So, this morning, as I was bemoaning in my journal my rather sluggish word count pace for my first “work” project, I came to a stark realization about myself. An uncomfortable one. Dirty, even. Something I’m not even sure I should admit in a public forum. But this blog is about the struggle of writing so here we go.

I’ve been thinking a lot over the last few days about how quickly I burn myself out whenever I try to cram extra writing into my days. Which lead to the realization that the cause is that I am giving up my typical leisure activities in favor of getting my words in. Which then got me wondering why don’t I consider writing a leisure time? I mean, it’s work, obviously, never let it be said that it’s not work, but… why isn’t it fun for me? Isn’t it my passion? Shouldn’t time spent writing invigorate me? Which then had me asking myself the age old question: why do I write? This morning, I think I found the answer, and it was a major disappointment.

I was 11 years old when I started my first novel (a surprisingly dark Harry Potter knockoff, for those curious), so to say I’ve always been a writer wouldn’t be that much of a stretch. But almost nearly as long as I’ve been a writer, one of my chief concerns regarding my creative passion was how to monetize it. I grew up poor and have lived below the poverty line multiple times as an adult, and constant worry about having money is still deeply ingrained in me today. It’s a sad, sad thing to attach to one’s passion, but I did it without even realizing it. Though my dreams of making a living off my writing have tempered somewhat as an adult, and especially over the last few years as I have taken it more and more seriously, the point remains that my goal has never (or at least rarely) been to create something that people love, but something that people buy.

Okay, to be fair, that’s not entirely true. I wrote fanfiction for fifteen years on the back of my desire to create and fueled solely by the people that read it and loved it all along the way. So I know I can do it for the sheer joy of the thing, but it’s just been so much harder to start from the ground up with completely original material and no sure audience waiting. The anxiety and self-doubt, and the imposter syndrome stemming from my successful fandom years, has really weighed on my creative ambition. And in the void left by friends and strangers telling me that my writing is good, I turned back to money for motivation.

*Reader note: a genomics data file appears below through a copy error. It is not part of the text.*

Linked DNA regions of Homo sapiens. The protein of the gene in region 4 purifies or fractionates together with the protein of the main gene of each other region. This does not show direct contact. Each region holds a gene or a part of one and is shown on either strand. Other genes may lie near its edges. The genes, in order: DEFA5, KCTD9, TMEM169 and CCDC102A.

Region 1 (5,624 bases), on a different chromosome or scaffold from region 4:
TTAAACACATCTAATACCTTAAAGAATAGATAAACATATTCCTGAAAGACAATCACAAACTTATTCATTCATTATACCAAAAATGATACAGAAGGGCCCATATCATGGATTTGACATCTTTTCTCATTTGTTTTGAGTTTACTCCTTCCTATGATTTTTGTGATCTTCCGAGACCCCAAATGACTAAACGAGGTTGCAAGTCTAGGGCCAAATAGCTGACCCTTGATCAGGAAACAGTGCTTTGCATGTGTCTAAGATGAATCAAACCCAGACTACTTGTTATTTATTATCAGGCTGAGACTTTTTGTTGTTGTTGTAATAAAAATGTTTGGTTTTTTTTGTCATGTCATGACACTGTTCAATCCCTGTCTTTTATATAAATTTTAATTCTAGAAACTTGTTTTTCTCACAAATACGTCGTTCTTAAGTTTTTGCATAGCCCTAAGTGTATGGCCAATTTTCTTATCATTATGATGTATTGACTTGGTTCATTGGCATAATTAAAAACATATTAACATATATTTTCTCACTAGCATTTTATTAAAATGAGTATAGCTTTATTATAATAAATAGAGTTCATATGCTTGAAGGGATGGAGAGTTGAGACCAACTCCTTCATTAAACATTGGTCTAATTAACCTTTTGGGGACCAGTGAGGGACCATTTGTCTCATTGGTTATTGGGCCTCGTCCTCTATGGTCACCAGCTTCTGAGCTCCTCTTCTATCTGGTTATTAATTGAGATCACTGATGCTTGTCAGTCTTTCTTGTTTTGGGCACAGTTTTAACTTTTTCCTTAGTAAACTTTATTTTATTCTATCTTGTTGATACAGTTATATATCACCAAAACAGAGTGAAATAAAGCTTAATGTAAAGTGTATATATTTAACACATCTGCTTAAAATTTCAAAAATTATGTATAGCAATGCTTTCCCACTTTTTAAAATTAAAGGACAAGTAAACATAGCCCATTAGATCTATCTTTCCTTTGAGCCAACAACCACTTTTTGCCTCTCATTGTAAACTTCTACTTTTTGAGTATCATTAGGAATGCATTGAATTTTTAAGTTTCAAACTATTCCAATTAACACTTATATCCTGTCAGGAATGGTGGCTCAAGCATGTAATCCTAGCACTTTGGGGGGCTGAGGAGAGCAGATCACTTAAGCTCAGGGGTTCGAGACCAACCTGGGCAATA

Word to the wise: money is a shitty motivator.

The answer to my question about how to avoid burn out is really to rediscover how to love writing as a past time rather than a career in potentia. It’s learning to let go of my fears that I won’t succeed as a writer, because I’m measuring success by the wrong metric. It’s relaxing the intense sense of urgency I feel, like I’m running out of time to be a professional writer, because… I’m 32.

Letting go of all these neuroses isn’t going to be easy. But the first step of solving a problem is recognizing that it exists, right? So, here’s me taking that first step.


As the blog continues to creep toward another major follower milestone, let me take a moment to thank everyone who has followed my extremely ponderous journey. Thanks to everyone who has offered encouragement, insight, and advice. But most of all, thanks for reading.

Kerry Share

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The Squeeze

Hello and welcome to another anxiety-fueled edition of Just Another Struggling Writer. I’m just another struggling writer.